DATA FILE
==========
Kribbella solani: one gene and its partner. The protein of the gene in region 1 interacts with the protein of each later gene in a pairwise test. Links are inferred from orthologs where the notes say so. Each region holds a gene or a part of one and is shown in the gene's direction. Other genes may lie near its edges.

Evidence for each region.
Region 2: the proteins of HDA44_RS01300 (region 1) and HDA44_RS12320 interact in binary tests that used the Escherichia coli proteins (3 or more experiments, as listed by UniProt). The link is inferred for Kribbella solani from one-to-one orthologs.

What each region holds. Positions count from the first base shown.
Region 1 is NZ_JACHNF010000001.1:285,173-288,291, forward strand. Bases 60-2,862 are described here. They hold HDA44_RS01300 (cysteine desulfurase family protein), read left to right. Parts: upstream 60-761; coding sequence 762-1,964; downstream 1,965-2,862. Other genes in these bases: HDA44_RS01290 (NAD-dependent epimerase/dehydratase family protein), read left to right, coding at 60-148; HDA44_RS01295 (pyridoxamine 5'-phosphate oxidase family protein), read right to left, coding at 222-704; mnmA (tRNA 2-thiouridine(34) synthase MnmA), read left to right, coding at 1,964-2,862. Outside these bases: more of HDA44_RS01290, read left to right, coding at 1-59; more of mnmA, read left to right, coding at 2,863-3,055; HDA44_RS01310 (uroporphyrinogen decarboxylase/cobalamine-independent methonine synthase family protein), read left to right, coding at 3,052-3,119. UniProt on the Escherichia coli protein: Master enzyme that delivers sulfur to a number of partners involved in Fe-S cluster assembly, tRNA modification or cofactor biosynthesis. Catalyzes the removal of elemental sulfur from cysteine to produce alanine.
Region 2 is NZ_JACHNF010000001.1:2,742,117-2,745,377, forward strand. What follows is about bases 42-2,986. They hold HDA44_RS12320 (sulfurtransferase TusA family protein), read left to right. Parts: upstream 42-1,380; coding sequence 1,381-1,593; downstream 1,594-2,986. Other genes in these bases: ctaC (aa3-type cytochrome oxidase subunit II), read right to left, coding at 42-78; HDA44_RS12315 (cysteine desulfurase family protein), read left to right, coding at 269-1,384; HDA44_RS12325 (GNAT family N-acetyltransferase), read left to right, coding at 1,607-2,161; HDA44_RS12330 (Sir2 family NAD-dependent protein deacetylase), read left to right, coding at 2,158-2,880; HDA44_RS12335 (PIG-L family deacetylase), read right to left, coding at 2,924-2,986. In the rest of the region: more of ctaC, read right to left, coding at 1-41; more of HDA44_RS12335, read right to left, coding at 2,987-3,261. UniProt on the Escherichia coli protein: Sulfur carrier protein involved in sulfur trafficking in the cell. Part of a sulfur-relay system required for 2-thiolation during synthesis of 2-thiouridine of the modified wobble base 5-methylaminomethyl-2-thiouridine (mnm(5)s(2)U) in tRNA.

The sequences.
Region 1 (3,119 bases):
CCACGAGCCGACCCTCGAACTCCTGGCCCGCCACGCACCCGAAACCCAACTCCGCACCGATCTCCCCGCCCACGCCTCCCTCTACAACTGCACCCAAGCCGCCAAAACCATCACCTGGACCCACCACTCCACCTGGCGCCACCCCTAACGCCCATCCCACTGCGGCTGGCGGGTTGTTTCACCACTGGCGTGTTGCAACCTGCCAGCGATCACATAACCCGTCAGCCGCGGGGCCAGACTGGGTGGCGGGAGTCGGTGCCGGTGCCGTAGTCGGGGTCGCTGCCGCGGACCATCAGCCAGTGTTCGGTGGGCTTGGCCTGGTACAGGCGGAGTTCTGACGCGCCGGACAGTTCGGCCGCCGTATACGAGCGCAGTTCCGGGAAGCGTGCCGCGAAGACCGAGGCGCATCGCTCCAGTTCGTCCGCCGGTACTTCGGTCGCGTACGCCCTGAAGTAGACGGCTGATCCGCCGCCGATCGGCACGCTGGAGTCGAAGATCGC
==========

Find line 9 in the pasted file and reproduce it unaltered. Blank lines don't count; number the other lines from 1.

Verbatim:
CCACGAGCCGACCCTCGAACTCCTGGCCCGCCACGCACCCGAAACCCAACTCCGCACCGATCTCCCCGCCCACGCCTCCCTCTACAACTGCACCCAAGCCGCCAAAACCATCACCTGGACCCACCACTCCACCTGGCGCCACCCCTAACGCCCATCCCACTGCGGCTGGCGGGTTGTTTCACCACTGGCGTGTTGCAACCTGCCAGCGATCACATAACCCGTCAGCCGCGGGGCCAGACTGGGTGGCGGGAGTCGGTGCCGGTGCCGTAGTCGGGGTCGCTGCCGCGGACCATCAGCCAGTGTTCGGTGGGCTTGGCCTGGTACAGGCGGAGTTCTGACGCGCCGGACAGTTCGGCCGCCGTATACGAGCGCAGTTCCGGGAAGCGTGCCGCGAAGACCGAGGCGCATCGCTCCAGTTCGTCCGCCGGTACTTCGGTCGCGTACGCCCTGAAGTAGACGGCTGATCCGCCGCCGATCGGCACGCTGGAGTCGAAGATCGC